Hi, not sure if this is the correct place to put the question.
But the thing is, today I can see from the log on my router that there is two attempts to connect to my openvpnserver on the router.
Something I should care about?
I've followed a guide for setting up the openvpn server, so I believe it's safe enough.
If needed I could paste the openvpn server config..
Thu Oct 17 06:07:09 2019 daemon.err openvpn(vpnserver): TLS Error: tls-crypt unwrapping failed from [AF_INET]126.96.36.199:53365
Thu Oct 17 09:54:09 2019 daemon.err openvpn(vpnserver): TLS Error: tls-crypt unwrapping failed from [AF_INET]188.8.131.52:8832
There is not a whole lot you can do here, as soon as you open ports to the open internet, there will be nefarious parties from around the world, around the clock trying to exploit them. The most important part is to make sure sure that your setup is secure, other than that there is not much you can do…
Yes, you can restrict access (firewalling) to IP ranges you're commonly using yourself, but this has a high potential to lock yourself out.
Yes, you can auto-ban failed attempts, again with some potential of locking yourself out and not really that effective against botnets trying to brute force you from hundreds/ thousands/ tens of thousands different botnet zombies.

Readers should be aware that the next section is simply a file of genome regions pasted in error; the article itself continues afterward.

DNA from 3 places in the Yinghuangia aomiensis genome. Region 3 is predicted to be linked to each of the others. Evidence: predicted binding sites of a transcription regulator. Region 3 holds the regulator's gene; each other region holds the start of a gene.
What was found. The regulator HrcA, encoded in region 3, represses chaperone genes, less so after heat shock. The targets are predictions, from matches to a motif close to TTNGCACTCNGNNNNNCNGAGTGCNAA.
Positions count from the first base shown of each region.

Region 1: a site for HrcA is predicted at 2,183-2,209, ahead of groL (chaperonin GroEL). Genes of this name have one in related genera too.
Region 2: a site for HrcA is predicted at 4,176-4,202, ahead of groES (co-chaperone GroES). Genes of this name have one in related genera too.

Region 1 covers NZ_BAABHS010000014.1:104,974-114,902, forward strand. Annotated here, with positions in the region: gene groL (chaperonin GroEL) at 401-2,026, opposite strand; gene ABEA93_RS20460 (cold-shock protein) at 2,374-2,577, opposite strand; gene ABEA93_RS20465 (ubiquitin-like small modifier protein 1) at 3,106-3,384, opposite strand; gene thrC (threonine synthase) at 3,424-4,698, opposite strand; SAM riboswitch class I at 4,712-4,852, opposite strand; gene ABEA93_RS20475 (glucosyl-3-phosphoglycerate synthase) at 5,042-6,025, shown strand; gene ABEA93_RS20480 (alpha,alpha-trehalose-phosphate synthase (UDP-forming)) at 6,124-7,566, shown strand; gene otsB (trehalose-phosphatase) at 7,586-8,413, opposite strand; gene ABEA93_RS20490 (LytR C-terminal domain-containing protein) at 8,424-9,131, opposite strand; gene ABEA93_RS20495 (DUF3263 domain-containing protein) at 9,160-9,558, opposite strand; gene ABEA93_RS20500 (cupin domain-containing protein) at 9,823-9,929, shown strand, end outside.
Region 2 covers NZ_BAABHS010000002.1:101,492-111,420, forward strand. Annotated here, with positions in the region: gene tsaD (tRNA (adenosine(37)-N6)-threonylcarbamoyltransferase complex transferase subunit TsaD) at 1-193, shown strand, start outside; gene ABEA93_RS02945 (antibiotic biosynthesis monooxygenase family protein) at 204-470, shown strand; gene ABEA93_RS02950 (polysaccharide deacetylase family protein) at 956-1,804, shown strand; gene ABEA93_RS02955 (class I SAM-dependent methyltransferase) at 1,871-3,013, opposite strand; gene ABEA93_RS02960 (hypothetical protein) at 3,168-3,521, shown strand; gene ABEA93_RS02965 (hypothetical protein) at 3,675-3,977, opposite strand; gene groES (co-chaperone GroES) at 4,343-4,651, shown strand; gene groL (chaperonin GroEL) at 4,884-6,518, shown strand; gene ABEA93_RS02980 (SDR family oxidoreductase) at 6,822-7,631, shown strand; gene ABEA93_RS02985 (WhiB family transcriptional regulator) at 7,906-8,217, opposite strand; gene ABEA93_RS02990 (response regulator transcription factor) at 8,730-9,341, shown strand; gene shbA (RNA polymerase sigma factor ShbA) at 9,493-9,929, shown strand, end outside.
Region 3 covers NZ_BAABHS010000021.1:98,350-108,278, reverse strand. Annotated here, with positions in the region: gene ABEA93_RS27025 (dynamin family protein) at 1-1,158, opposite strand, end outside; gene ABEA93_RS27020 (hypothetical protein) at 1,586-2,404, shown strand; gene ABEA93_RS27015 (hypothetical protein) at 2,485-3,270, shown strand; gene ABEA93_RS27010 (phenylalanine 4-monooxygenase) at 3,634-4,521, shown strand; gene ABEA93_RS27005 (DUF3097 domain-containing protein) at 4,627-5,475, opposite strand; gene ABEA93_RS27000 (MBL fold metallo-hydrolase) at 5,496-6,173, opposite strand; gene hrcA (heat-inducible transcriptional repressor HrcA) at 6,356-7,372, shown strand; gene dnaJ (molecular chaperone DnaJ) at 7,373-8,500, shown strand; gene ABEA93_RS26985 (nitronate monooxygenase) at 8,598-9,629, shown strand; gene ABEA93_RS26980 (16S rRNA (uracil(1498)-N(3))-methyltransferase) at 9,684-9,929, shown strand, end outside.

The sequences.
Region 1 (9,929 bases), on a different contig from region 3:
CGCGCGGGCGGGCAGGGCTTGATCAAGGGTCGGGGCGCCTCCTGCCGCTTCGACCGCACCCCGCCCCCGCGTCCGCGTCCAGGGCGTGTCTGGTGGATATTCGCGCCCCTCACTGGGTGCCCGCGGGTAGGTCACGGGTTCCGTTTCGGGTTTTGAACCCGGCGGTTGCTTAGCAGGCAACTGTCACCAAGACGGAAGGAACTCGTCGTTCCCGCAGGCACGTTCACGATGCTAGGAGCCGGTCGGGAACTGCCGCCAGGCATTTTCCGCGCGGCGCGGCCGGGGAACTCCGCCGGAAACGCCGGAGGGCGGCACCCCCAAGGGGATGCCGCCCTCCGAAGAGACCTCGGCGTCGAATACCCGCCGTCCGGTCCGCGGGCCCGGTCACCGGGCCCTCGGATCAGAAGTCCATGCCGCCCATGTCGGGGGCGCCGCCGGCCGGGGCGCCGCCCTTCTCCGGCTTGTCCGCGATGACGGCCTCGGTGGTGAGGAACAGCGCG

Yes, you can switch to non-standard ports, which will reduce the number of attempts somewhat, but the really dangerous attackers won't be deterred or fooled by that.
Yes, you can turn a blind eye and just reduce OpenVPN's verbosity levels.
Some of these might help to a certain extent, neither really is a solution by itself.
Make sure that your ciphers, key-exchange, and certificates are as secure as you can. Many guides are either outdated (suggesting now-inappropriate cipher/key-exchange) or aimed at ease of configuration, at the expense of security.
Past that, a more-sophisticated logger than default (syslog-ng or rsyslogd, for example), can manage your logs. With only one every four hours, that's "nothing". (I sometimes get hundreds in a ten-minute period.)
Port knocking doesn't add any security by itself, it merely adds another level of obscurity - yes, this can slow down a potential attacker, but it's not an effective means of security (and adds another service that could be exploited). Security should come from the cryptography, from using strong certificates and ciphers - port-knocking is just a smoke screen (which might blow up in your face, if handled wrongly) on top, in an age of radar, GPS and 24/7 satellite observation with a resolution of <10cm per pixel.
I did not say it added any level of security, it simple obscures ones open ports, probably leading to less of the above log entries, Personally I would not be worried about such logging if I had confidence in my configuration of all open services.
We require authentication in the first handshake message sent because it does not require allocating any state on the server for potentially unauthentic messages. In fact, the server does not even respond at all to an unauthorized client; it is silent and invisible. The handshake avoids a denial of service vulnerability created by allowing any state to be created in response to packets that have not yet been authenticated.
So in short - OpenVPN respond and complaint in log that there is connection from that IPs.
On same issue "port knocking" WireGuard will remain silent to other side.